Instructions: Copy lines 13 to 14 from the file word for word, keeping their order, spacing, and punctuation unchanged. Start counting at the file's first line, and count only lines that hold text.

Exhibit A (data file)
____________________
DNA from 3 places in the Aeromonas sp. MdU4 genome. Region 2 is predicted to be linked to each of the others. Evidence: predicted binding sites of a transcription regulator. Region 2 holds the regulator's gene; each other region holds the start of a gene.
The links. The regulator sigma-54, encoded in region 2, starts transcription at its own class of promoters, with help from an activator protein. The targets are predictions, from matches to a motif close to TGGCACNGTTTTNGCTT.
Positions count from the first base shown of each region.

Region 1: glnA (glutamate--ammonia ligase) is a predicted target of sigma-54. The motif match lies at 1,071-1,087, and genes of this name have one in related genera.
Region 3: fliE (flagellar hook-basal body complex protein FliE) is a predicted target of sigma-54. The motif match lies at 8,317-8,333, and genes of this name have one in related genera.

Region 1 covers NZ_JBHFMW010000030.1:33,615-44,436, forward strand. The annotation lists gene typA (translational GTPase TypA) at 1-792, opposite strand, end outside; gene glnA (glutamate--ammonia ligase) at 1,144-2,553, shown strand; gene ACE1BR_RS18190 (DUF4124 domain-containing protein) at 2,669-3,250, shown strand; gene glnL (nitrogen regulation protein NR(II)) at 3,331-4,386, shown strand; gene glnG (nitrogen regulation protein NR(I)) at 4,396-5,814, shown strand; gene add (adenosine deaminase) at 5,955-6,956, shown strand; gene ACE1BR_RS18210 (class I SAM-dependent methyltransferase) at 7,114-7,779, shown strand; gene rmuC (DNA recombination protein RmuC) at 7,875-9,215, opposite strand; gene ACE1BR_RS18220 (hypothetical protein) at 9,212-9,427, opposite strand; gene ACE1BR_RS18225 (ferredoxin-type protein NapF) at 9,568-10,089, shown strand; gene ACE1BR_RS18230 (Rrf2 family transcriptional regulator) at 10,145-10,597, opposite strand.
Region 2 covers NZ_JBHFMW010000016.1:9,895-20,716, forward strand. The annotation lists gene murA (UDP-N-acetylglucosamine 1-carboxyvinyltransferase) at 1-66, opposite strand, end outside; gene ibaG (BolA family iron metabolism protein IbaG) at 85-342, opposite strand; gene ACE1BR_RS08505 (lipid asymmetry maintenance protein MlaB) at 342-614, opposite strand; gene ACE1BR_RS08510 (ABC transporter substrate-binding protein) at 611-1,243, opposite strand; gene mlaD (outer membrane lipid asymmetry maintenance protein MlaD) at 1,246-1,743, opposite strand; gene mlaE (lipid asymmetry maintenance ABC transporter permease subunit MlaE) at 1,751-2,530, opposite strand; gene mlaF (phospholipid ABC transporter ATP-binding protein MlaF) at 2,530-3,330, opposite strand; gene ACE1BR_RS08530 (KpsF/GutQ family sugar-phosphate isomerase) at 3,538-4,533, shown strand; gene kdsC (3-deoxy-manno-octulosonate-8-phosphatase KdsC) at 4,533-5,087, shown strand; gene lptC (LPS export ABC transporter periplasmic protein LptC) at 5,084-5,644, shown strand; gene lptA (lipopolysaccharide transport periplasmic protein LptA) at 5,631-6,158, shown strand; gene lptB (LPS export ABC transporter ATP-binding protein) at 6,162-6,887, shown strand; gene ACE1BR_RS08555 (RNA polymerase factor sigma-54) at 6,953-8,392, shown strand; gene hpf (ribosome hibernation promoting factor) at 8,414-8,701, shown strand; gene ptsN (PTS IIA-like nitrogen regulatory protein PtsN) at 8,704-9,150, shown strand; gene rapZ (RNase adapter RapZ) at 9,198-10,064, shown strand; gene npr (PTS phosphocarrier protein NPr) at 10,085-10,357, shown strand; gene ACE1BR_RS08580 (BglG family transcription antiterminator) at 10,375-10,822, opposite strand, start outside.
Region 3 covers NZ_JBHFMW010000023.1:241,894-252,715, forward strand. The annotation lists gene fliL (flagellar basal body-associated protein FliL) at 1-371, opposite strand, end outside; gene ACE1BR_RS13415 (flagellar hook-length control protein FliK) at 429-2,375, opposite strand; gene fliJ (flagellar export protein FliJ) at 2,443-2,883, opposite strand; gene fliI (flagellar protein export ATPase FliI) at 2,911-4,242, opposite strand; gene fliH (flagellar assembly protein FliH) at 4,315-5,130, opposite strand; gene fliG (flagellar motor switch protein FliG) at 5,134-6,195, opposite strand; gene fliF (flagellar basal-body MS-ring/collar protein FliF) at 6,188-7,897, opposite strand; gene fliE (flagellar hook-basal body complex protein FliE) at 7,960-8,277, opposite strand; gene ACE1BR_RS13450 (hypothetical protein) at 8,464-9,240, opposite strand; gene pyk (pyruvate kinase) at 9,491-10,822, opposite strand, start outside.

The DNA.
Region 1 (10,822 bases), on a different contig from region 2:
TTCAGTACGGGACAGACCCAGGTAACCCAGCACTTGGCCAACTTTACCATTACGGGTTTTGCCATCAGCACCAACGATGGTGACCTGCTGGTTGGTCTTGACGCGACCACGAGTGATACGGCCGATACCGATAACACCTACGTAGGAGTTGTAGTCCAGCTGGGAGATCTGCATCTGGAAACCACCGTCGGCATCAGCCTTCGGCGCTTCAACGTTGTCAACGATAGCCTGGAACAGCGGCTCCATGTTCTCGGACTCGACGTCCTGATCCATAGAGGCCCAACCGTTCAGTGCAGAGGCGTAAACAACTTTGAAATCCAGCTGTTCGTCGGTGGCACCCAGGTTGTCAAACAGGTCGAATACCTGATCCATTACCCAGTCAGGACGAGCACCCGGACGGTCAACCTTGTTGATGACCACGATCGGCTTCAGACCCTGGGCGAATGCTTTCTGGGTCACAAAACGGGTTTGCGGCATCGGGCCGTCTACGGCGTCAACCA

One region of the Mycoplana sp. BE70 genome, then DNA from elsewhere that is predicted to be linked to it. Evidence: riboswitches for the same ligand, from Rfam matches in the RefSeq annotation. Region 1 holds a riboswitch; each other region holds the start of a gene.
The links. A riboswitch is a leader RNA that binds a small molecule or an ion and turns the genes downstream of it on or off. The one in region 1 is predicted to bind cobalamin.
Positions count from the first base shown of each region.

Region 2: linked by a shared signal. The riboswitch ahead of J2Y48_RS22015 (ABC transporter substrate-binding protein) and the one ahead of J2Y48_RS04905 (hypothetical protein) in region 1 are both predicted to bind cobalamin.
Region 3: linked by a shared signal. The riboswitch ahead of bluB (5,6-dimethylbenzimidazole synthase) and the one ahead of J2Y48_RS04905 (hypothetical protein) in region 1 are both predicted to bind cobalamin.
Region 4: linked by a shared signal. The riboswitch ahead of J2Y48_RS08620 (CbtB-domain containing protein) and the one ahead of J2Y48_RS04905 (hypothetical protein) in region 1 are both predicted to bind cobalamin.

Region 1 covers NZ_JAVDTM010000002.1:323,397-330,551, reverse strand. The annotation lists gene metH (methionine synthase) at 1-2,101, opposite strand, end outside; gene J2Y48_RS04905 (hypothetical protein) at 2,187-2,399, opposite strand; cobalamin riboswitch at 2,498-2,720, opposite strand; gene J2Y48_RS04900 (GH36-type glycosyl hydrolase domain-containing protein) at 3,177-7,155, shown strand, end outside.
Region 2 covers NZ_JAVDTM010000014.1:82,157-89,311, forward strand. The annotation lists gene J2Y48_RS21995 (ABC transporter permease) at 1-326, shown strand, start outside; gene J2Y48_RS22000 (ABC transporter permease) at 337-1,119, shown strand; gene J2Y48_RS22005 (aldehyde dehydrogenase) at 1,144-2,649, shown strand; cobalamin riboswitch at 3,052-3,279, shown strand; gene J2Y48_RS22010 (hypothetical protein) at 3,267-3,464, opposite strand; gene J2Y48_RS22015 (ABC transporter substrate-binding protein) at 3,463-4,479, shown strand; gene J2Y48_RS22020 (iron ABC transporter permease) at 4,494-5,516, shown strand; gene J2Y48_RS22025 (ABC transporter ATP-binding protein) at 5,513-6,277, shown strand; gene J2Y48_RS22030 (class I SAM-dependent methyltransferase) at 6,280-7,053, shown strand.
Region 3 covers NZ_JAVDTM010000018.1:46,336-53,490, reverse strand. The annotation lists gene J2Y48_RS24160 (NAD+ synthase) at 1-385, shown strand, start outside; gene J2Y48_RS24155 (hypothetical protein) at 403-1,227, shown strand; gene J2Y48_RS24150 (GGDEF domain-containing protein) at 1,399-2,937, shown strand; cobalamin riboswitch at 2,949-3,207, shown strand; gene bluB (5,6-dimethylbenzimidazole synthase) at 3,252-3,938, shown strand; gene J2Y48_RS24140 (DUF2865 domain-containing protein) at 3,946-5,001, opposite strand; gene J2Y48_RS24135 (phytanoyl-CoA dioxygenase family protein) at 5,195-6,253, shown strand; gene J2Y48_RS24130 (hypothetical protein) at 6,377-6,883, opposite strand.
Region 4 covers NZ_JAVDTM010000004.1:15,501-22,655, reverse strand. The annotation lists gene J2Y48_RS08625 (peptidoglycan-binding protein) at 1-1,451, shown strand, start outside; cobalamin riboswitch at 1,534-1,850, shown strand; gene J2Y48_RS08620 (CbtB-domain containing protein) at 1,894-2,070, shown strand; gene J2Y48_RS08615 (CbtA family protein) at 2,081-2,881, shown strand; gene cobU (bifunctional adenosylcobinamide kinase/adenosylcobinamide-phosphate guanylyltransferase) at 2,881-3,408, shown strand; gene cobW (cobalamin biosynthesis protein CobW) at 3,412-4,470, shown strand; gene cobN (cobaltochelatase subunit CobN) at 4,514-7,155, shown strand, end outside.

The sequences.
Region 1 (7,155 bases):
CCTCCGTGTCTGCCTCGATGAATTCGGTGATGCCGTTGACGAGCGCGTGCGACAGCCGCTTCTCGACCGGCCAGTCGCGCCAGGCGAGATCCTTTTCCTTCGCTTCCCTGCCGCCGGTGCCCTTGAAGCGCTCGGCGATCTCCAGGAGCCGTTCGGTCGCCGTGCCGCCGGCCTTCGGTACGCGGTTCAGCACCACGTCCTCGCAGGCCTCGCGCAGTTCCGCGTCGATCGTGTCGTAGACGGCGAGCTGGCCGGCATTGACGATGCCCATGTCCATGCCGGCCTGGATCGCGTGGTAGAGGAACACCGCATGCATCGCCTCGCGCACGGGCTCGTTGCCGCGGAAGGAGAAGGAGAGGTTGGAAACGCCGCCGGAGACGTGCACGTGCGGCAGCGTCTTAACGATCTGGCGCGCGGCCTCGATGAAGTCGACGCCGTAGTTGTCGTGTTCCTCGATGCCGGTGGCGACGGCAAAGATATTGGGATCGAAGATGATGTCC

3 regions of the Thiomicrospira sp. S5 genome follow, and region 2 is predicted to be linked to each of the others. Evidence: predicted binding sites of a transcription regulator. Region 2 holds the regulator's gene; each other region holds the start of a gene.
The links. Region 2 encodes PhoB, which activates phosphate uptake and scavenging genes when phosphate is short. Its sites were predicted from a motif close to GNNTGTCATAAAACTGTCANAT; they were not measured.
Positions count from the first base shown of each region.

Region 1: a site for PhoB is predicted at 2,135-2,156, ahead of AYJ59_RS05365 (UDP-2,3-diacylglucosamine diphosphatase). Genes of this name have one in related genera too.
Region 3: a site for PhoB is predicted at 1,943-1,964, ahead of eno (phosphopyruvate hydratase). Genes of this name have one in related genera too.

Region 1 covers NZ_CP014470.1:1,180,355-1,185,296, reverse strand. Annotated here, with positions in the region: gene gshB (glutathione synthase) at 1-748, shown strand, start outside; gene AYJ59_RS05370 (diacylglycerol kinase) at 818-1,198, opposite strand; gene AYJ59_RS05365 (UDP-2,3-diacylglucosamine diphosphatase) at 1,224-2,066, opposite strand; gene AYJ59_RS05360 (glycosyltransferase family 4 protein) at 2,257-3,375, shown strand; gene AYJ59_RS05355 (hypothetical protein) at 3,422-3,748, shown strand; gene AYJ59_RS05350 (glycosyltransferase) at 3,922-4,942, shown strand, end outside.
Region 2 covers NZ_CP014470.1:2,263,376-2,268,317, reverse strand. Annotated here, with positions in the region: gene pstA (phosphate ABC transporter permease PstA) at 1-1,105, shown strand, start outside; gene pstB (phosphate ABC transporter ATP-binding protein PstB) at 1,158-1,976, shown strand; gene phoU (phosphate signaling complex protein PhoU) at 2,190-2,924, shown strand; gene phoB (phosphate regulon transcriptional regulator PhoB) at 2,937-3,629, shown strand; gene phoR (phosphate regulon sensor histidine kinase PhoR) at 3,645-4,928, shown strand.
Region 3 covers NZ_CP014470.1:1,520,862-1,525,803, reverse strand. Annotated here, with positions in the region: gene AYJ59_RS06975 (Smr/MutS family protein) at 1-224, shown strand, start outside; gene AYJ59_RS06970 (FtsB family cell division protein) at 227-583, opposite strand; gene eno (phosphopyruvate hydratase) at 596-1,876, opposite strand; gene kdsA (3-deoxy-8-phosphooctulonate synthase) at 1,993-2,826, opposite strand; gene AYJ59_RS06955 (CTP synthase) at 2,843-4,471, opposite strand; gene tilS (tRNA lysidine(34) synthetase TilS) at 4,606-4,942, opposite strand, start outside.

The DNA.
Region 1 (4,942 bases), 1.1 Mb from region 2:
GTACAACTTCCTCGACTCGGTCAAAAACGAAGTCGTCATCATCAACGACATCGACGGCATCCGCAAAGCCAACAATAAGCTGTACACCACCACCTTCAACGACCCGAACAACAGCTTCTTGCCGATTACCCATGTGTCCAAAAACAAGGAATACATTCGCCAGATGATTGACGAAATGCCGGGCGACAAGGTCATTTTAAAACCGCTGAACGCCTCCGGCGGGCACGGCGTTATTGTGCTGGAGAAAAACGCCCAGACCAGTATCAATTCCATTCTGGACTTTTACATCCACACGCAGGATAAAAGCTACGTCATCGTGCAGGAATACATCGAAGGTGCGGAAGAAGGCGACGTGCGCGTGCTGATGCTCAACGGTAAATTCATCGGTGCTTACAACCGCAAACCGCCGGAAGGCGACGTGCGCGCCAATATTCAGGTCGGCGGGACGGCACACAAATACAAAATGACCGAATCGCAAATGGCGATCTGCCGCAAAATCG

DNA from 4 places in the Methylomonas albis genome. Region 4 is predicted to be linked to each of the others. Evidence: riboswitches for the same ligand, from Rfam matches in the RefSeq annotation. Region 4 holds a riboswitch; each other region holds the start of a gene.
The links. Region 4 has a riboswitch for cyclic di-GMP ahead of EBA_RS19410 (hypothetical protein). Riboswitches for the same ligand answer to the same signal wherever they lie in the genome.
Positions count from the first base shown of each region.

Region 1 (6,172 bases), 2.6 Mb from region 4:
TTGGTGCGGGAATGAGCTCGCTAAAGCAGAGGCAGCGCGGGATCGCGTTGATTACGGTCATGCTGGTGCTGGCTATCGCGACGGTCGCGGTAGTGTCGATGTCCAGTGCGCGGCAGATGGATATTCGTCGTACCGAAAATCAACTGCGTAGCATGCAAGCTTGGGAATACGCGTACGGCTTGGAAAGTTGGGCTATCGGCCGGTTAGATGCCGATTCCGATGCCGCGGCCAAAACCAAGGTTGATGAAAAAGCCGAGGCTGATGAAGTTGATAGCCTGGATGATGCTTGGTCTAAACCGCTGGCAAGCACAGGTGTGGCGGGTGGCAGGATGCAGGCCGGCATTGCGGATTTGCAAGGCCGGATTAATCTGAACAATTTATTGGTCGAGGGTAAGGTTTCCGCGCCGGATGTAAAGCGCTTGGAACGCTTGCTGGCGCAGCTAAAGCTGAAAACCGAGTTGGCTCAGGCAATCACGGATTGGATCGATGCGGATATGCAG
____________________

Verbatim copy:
The links. A riboswitch is a leader RNA that binds a small molecule or an ion and turns the genes downstream of it on or off. The one in region 1 is predicted to bind cobalamin.
Positions count from the first base shown of each region.